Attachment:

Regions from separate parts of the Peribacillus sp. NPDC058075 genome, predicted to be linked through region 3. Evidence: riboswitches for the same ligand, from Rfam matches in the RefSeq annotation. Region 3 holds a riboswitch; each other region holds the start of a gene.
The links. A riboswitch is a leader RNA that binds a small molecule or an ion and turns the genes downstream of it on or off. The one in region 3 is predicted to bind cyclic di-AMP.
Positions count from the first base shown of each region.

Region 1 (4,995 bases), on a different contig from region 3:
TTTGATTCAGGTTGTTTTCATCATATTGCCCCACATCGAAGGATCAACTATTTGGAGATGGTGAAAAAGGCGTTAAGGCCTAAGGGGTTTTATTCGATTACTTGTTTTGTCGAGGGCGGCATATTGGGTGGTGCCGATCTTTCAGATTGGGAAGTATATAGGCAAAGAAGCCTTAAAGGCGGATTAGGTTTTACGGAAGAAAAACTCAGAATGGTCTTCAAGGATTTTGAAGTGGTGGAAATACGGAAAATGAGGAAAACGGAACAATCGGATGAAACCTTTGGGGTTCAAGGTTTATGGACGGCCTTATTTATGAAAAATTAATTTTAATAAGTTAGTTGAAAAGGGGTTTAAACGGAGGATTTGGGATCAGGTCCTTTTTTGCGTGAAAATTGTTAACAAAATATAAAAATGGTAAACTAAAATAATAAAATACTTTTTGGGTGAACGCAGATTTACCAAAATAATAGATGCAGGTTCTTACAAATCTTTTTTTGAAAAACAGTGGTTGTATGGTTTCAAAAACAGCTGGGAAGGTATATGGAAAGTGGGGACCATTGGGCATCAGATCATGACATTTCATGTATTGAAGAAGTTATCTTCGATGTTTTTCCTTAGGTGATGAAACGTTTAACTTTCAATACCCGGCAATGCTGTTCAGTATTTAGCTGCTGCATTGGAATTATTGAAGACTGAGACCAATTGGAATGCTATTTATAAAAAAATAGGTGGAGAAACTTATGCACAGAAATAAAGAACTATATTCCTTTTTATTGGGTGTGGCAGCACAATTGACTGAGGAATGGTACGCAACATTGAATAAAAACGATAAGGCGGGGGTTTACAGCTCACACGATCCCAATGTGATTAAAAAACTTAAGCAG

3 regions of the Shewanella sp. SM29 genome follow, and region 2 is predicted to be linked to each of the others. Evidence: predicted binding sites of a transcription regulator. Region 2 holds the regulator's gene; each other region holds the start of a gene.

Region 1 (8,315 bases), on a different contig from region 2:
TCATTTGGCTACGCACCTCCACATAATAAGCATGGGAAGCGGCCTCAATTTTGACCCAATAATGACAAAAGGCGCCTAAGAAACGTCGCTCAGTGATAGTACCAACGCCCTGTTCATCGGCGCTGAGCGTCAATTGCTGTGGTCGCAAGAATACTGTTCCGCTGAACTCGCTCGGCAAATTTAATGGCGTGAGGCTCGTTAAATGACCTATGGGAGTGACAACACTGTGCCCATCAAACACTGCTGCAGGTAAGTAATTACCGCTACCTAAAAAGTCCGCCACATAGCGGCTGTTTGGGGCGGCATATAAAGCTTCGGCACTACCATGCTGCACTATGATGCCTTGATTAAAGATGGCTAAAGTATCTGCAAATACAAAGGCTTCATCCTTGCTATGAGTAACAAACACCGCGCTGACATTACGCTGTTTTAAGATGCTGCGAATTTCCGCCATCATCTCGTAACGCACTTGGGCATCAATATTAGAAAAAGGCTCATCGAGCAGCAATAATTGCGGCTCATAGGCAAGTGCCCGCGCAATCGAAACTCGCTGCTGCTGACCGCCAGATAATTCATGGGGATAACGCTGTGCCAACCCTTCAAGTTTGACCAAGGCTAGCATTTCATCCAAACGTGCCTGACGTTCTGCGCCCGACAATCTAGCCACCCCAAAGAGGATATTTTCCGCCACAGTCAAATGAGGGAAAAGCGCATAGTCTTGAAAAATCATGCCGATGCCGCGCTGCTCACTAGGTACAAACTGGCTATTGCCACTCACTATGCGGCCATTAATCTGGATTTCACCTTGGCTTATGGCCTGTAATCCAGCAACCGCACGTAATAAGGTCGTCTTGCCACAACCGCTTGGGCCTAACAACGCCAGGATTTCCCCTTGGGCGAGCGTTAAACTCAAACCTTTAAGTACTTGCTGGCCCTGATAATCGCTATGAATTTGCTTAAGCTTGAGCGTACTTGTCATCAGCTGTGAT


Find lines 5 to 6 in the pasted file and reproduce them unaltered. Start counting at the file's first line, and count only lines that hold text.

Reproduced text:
TTTGATTCAGGTTGTTTTCATCATATTGCCCCACATCGAAGGATCAACTATTTGGAGATGGTGAAAAAGGCGTTAAGGCCTAAGGGGTTTTATTCGATTACTTGTTTTGTCGAGGGCGGCATATTGGGTGGTGCCGATCTTTCAGATTGGGAAGTATATAGGCAAAGAAGCCTTAAAGGCGGATTAGGTTTTACGGAAGAAAAACTCAGAATGGTCTTCAAGGATTTTGAAGTGGTGGAAATACGGAAAATGAGGAAAACGGAACAATCGGATGAAACCTTTGGGGTTCAAGGTTTATGGACGGCCTTATTTATGAAAAATTAATTTTAATAAGTTAGTTGAAAAGGGGTTTAAACGGAGGATTTGGGATCAGGTCCTTTTTTGCGTGAAAATTGTTAACAAAATATAAAAATGGTAAACTAAAATAATAAAATACTTTTTGGGTGAACGCAGATTTACCAAAATAATAGATGCAGGTTCTTACAAATCTTTTTTTGAAAAACAGTGGTTGTATGGTTTCAAAAACAGCTGGGAAGGTATATGGAAAGTGGGGACCATTGGGCATCAGATCATGACATTTCATGTATTGAAGAAGTTATCTTCGATGTTTTTCCTTAGGTGATGAAACGTTTAACTTTCAATACCCGGCAATGCTGTTCAGTATTTAGCTGCTGCATTGGAATTATTGAAGACTGAGACCAATTGGAATGCTATTTATAAAAAAATAGGTGGAGAAACTTATGCACAGAAATAAAGAACTATATTCCTTTTTATTGGGTGTGGCAGCACAATTGACTGAGGAATGGTACGCAACATTGAATAAAAACGATAAGGCGGGGGTTTACAGCTCACACGATCCCAATGTGATTAAAAAACTTAAGCAG

3 regions of the Shewanella sp. SM29 genome follow, and region 2 is predicted to be linked to each of the others. Evidence: predicted binding sites of a transcription regulator. Region 2 holds the regulator's gene; each other region holds the start of a gene.